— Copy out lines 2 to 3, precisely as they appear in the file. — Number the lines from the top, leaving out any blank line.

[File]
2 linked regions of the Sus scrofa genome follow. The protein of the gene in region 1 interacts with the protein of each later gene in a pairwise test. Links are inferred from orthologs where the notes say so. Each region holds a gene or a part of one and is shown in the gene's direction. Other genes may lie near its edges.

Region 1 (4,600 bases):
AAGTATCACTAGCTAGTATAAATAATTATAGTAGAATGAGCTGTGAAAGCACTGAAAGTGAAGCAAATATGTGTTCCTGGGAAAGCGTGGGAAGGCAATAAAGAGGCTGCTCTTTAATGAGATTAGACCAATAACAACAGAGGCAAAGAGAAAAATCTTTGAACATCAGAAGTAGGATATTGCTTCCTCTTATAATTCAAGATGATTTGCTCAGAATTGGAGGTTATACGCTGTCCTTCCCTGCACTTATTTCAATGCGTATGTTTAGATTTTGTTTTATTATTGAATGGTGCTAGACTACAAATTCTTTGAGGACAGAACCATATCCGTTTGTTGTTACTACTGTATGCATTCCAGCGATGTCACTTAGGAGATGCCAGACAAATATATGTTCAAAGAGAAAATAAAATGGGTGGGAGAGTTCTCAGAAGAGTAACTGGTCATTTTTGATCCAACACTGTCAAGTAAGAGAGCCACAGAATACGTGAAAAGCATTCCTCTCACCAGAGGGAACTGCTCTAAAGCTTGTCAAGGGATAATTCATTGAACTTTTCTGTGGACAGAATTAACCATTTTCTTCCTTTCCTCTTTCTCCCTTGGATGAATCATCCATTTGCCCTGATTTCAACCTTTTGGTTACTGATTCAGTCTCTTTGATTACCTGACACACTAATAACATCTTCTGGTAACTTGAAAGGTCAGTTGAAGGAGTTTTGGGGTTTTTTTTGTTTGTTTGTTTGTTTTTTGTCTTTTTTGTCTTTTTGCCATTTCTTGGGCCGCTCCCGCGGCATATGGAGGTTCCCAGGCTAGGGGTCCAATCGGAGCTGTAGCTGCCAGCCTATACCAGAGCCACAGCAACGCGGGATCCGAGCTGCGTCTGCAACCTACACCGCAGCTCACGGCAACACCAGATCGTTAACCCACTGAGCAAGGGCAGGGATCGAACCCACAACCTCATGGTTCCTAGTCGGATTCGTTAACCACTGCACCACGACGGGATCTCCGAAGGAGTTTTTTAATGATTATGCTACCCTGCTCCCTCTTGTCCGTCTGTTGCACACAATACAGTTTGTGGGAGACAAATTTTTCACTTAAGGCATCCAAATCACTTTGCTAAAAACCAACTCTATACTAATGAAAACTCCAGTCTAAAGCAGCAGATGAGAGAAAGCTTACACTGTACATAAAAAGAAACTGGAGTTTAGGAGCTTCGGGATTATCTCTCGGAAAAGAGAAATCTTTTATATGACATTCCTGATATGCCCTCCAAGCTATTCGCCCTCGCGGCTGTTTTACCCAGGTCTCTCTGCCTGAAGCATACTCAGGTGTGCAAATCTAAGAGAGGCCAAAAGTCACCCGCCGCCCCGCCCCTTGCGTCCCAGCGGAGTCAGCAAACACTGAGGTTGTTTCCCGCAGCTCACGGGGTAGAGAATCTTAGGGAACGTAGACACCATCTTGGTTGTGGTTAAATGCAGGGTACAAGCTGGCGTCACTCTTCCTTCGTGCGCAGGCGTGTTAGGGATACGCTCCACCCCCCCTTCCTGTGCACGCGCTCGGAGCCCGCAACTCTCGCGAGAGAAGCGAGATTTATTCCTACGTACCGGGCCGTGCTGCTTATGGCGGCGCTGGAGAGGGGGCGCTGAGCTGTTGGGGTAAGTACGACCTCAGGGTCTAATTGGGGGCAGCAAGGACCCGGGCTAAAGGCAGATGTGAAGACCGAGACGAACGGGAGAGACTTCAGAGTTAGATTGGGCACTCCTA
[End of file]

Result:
Region 1 (4,600 bases):
AAGTATCACTAGCTAGTATAAATAATTATAGTAGAATGAGCTGTGAAAGCACTGAAAGTGAAGCAAATATGTGTTCCTGGGAAAGCGTGGGAAGGCAATAAAGAGGCTGCTCTTTAATGAGATTAGACCAATAACAACAGAGGCAAAGAGAAAAATCTTTGAACATCAGAAGTAGGATATTGCTTCCTCTTATAATTCAAGATGATTTGCTCAGAATTGGAGGTTATACGCTGTCCTTCCCTGCACTTATTTCAATGCGTATGTTTAGATTTTGTTTTATTATTGAATGGTGCTAGACTACAAATTCTTTGAGGACAGAACCATATCCGTTTGTTGTTACTACTGTATGCATTCCAGCGATGTCACTTAGGAGATGCCAGACAAATATATGTTCAAAGAGAAAATAAAATGGGTGGGAGAGTTCTCAGAAGAGTAACTGGTCATTTTTGATCCAACACTGTCAAGTAAGAGAGCCACAGAATACGTGAAAAGCATTCCTCTCACCAGAGGGAACTGCTCTAAAGCTTGTCAAGGGATAATTCATTGAACTTTTCTGTGGACAGAATTAACCATTTTCTTCCTTTCCTCTTTCTCCCTTGGATGAATCATCCATTTGCCCTGATTTCAACCTTTTGGTTACTGATTCAGTCTCTTTGATTACCTGACACACTAATAACATCTTCTGGTAACTTGAAAGGTCAGTTGAAGGAGTTTTGGGGTTTTTTTTGTTTGTTTGTTTGTTTTTTGTCTTTTTTGTCTTTTTGCCATTTCTTGGGCCGCTCCCGCGGCATATGGAGGTTCCCAGGCTAGGGGTCCAATCGGAGCTGTAGCTGCCAGCCTATACCAGAGCCACAGCAACGCGGGATCCGAGCTGCGTCTGCAACCTACACCGCAGCTCACGGCAACACCAGATCGTTAACCCACTGAGCAAGGGCAGGGATCGAACCCACAACCTCATGGTTCCTAGTCGGATTCGTTAACCACTGCACCACGACGGGATCTCCGAAGGAGTTTTTTAATGATTATGCTACCCTGCTCCCTCTTGTCCGTCTGTTGCACACAATACAGTTTGTGGGAGACAAATTTTTCACTTAAGGCATCCAAATCACTTTGCTAAAAACCAACTCTATACTAATGAAAACTCCAGTCTAAAGCAGCAGATGAGAGAAAGCTTACACTGTACATAAAAAGAAACTGGAGTTTAGGAGCTTCGGGATTATCTCTCGGAAAAGAGAAATCTTTTATATGACATTCCTGATATGCCCTCCAAGCTATTCGCCCTCGCGGCTGTTTTACCCAGGTCTCTCTGCCTGAAGCATACTCAGGTGTGCAAATCTAAGAGAGGCCAAAAGTCACCCGCCGCCCCGCCCCTTGCGTCCCAGCGGAGTCAGCAAACACTGAGGTTGTTTCCCGCAGCTCACGGGGTAGAGAATCTTAGGGAACGTAGACACCATCTTGGTTGTGGTTAAATGCAGGGTACAAGCTGGCGTCACTCTTCCTTCGTGCGCAGGCGTGTTAGGGATACGCTCCACCCCCCCTTCCTGTGCACGCGCTCGGAGCCCGCAACTCTCGCGAGAGAAGCGAGATTTATTCCTACGTACCGGGCCGTGCTGCTTATGGCGGCGCTGGAGAGGGGGCGCTGAGCTGTTGGGGTAAGTACGACCTCAGGGTCTAATTGGGGGCAGCAAGGACCCGGGCTAAAGGCAGATGTGAAGACCGAGACGAACGGGAGAGACTTCAGAGTTAGATTGGGCACTCCTA